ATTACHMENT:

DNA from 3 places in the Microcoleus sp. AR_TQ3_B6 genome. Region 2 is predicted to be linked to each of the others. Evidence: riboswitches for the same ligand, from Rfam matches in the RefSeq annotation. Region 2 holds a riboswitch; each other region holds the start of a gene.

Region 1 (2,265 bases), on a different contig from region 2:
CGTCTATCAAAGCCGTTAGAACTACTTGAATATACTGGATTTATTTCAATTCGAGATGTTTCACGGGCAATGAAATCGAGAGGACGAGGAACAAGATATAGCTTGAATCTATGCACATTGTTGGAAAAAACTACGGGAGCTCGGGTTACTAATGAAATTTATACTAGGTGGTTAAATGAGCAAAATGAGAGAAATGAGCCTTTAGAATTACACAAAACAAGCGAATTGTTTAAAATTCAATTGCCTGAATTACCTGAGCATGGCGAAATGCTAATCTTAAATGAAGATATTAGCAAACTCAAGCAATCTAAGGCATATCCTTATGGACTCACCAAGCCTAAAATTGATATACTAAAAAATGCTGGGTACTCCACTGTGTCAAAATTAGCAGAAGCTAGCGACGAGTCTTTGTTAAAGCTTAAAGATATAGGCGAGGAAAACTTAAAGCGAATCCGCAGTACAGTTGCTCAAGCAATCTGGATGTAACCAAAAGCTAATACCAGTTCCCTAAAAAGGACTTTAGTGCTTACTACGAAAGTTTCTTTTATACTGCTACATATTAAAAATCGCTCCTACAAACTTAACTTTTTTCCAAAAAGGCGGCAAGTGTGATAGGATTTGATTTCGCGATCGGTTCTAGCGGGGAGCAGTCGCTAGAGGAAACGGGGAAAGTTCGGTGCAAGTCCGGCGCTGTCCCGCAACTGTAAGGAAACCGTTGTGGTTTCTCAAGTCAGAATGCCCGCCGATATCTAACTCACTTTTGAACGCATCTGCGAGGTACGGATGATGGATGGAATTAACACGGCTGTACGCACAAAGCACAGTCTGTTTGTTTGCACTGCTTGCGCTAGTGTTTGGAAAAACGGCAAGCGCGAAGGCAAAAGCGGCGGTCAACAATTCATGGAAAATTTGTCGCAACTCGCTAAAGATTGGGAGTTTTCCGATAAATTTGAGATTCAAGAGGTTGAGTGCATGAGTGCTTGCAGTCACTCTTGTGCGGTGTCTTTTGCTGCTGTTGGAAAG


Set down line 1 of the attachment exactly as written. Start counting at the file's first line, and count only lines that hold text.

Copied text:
DNA from 3 places in the Microcoleus sp. AR_TQ3_B6 genome. Region 2 is predicted to be linked to each of the others. Evidence: riboswitches for the same ligand, from Rfam matches in the RefSeq annotation. Region 2 holds a riboswitch; each other region holds the start of a gene.